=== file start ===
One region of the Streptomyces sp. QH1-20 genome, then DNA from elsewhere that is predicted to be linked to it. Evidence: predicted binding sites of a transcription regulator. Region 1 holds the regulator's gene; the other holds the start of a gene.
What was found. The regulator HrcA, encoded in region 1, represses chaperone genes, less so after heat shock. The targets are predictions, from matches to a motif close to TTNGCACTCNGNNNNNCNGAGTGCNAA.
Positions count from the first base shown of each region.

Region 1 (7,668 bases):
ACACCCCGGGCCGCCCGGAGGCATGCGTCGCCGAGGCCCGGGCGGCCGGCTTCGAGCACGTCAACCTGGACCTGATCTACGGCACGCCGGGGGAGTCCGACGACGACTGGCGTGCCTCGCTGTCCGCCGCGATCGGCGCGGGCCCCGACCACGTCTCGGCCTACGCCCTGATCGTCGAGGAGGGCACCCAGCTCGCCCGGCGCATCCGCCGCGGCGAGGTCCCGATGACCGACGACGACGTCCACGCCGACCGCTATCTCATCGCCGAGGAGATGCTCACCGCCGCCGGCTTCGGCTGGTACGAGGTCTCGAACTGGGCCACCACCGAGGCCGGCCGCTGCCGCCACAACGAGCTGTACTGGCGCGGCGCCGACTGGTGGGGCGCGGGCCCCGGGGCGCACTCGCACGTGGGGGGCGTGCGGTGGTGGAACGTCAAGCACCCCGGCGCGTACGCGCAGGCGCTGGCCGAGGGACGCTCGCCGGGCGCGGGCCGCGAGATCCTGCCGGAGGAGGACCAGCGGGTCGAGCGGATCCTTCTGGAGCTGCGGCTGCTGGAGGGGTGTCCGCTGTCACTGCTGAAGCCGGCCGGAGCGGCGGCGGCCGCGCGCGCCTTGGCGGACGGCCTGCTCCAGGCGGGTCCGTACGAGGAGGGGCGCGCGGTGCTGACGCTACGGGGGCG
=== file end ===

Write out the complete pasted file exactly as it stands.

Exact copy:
One region of the Streptomyces sp. QH1-20 genome, then DNA from elsewhere that is predicted to be linked to it. Evidence: predicted binding sites of a transcription regulator. Region 1 holds the regulator's gene; the other holds the start of a gene.
What was found. The regulator HrcA, encoded in region 1, represses chaperone genes, less so after heat shock. The targets are predictions, from matches to a motif close to TTNGCACTCNGNNNNNCNGAGTGCNAA.
Positions count from the first base shown of each region.

Region 1 (7,668 bases):
ACACCCCGGGCCGCCCGGAGGCATGCGTCGCCGAGGCCCGGGCGGCCGGCTTCGAGCACGTCAACCTGGACCTGATCTACGGCACGCCGGGGGAGTCCGACGACGACTGGCGTGCCTCGCTGTCCGCCGCGATCGGCGCGGGCCCCGACCACGTCTCGGCCTACGCCCTGATCGTCGAGGAGGGCACCCAGCTCGCCCGGCGCATCCGCCGCGGCGAGGTCCCGATGACCGACGACGACGTCCACGCCGACCGCTATCTCATCGCCGAGGAGATGCTCACCGCCGCCGGCTTCGGCTGGTACGAGGTCTCGAACTGGGCCACCACCGAGGCCGGCCGCTGCCGCCACAACGAGCTGTACTGGCGCGGCGCCGACTGGTGGGGCGCGGGCCCCGGGGCGCACTCGCACGTGGGGGGCGTGCGGTGGTGGAACGTCAAGCACCCCGGCGCGTACGCGCAGGCGCTGGCCGAGGGACGCTCGCCGGGCGCGGGCCGCGAGATCCTGCCGGAGGAGGACCAGCGGGTCGAGCGGATCCTTCTGGAGCTGCGGCTGCTGGAGGGGTGTCCGCTGTCACTGCTGAAGCCGGCCGGAGCGGCGGCGGCCGCGCGCGCCTTGGCGGACGGCCTGCTCCAGGCGGGTCCGTACGAGGAGGGGCGCGCGGTGCTGACGCTACGGGGGCG